To the best of my knowledge, a strain of religious critique developed starting with Cal Smith's 1972 hit single, The Lord Knows I'm Drinking. It is with this song that a public dialogue begins about the hypocrisy of small-town religious church-goers who slip into bars on occasion. More than that, though, this is a rejection of the church as an institution that also upholds an individual connection to God. So, the trick of the critique is to undermine someone's moral criticism by applying their own logic to shut them up and have them mind their own business.

But that critique had been around for quite awhile and it just took time before it was condensed into direct confrontation of public morality concerning religion and society. But, by 1975 Charlie Daniels unleashed the unrepentant single Long-haired Country Boy. He takes on preachers, politicians, and class elitism from a libertarian-rural-drunk-stoner perspective. He just gets "stoned in the morning and drunk in the afternoon," while "a drunkard wants another drink of wine and a politician wants a vote, I don't want much of nothin' at all but I will take another toke." Here's his religion part of the song with refrain:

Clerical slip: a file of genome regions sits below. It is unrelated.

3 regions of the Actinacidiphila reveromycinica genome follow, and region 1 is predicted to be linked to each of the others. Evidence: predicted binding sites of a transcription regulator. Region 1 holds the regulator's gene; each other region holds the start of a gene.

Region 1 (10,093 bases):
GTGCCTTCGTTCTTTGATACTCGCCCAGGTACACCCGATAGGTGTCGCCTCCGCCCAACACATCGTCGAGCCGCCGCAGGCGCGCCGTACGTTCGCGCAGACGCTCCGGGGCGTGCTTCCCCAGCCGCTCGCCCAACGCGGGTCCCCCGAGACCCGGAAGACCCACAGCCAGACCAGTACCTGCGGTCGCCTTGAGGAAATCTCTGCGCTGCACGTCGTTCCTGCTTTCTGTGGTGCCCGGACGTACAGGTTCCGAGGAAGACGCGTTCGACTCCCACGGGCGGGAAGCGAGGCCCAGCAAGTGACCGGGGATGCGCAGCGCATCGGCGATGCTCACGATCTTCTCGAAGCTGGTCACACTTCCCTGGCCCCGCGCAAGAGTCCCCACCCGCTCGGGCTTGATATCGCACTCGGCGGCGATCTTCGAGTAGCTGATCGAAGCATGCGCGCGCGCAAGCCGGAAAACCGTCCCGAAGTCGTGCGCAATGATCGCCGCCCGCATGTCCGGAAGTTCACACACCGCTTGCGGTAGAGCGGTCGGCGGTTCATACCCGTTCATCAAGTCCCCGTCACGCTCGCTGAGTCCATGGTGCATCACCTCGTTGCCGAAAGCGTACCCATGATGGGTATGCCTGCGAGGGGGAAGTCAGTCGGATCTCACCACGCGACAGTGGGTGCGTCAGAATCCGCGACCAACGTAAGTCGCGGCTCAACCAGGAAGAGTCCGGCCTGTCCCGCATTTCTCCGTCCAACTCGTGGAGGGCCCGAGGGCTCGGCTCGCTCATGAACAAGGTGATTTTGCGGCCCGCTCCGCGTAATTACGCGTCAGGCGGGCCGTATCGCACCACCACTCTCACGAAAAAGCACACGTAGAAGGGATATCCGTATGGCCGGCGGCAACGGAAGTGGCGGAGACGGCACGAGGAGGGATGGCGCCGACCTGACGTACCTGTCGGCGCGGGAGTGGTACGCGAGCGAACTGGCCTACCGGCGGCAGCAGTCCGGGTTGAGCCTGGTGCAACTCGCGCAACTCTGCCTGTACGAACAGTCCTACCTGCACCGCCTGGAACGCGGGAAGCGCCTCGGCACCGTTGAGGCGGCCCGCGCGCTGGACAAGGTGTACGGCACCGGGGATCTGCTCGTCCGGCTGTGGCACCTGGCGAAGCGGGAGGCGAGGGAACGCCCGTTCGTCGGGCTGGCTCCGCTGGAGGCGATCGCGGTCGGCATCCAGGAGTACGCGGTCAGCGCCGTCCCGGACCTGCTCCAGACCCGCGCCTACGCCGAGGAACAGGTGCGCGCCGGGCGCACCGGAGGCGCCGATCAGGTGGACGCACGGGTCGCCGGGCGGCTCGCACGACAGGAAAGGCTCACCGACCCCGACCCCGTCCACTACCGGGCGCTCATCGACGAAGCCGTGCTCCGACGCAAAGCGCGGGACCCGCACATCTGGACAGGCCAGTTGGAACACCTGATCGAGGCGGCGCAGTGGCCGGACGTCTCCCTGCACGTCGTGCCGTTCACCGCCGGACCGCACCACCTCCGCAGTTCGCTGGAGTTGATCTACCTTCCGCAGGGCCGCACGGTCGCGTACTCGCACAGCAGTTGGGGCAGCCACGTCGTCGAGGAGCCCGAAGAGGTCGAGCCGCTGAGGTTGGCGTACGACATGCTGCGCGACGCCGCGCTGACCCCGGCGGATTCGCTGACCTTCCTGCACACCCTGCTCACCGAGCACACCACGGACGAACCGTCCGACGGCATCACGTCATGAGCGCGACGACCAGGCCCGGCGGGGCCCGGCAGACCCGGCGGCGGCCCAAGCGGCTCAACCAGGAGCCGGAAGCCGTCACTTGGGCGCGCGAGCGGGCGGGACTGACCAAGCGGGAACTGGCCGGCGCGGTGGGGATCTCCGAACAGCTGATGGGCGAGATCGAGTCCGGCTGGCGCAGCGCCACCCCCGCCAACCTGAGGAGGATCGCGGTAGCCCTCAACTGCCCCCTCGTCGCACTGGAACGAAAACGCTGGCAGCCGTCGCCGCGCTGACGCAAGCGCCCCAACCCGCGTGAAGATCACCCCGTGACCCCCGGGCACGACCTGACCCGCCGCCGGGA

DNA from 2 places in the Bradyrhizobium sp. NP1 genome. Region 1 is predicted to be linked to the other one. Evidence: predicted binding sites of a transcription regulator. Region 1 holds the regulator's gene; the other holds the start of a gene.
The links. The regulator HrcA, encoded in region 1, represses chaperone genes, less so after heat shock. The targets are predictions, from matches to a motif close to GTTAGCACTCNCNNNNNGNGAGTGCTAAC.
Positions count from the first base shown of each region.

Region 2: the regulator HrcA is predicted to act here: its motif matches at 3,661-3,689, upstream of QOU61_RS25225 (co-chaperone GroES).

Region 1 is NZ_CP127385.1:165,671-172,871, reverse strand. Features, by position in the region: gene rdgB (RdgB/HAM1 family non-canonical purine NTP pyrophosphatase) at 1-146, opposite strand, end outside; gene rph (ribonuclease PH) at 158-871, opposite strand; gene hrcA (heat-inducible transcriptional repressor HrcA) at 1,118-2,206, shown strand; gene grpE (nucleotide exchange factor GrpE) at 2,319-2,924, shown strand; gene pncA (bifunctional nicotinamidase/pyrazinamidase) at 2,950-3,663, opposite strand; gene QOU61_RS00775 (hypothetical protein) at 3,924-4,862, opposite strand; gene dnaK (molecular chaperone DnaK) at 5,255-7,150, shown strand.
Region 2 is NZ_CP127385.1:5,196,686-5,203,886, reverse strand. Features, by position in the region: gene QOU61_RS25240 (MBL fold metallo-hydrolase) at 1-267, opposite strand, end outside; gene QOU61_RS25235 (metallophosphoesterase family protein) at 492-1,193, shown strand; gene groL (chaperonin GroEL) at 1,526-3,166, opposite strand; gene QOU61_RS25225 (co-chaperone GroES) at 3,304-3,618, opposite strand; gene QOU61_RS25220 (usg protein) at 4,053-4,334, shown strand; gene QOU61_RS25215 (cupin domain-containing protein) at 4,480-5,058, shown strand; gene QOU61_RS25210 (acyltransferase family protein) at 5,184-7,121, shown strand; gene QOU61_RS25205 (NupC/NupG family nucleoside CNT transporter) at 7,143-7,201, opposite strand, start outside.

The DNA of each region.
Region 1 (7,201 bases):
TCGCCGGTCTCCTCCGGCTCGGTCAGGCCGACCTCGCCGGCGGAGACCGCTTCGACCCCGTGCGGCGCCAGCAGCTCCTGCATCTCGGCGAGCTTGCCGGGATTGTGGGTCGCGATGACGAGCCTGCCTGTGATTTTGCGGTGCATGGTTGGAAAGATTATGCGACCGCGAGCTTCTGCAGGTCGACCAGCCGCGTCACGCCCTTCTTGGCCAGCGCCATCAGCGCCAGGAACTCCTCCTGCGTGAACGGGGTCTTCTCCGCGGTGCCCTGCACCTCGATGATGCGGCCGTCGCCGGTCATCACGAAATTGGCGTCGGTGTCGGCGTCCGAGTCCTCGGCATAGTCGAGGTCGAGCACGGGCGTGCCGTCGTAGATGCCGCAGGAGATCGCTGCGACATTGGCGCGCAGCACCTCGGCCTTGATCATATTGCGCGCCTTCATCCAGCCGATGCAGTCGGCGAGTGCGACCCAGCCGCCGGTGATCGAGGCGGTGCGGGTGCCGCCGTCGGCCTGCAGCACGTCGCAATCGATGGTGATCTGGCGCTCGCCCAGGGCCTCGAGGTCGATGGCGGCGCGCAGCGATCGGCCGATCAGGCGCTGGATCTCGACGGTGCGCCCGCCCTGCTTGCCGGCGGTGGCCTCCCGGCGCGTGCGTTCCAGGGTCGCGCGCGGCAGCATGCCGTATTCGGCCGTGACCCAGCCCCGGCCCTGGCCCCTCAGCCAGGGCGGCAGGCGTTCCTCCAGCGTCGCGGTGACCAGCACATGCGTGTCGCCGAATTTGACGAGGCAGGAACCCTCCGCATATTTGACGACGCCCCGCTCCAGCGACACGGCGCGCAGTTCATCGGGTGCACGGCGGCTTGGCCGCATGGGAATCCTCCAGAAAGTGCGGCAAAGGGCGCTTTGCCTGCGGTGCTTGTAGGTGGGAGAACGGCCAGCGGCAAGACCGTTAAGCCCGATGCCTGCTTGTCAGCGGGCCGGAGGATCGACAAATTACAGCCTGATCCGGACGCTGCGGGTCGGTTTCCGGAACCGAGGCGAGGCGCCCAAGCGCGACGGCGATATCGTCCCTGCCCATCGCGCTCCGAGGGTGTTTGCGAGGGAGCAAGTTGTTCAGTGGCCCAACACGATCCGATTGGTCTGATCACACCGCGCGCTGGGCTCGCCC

Preacher man talkin' on the TV,
Puttin' down the rock 'n' roll.
He wants me to send a donation,

'Cuz he's worried about my soul.
He said: "Jesus walked on the water,"

And I know that is true,
But sometimes I think that preacher man 

Ought to do a little walkin', too.

But I ain't askin' nobody for nothin',
If I can't get it on my own.
You don't like the way I'm livin',
You just leave this long-haired country boy alone.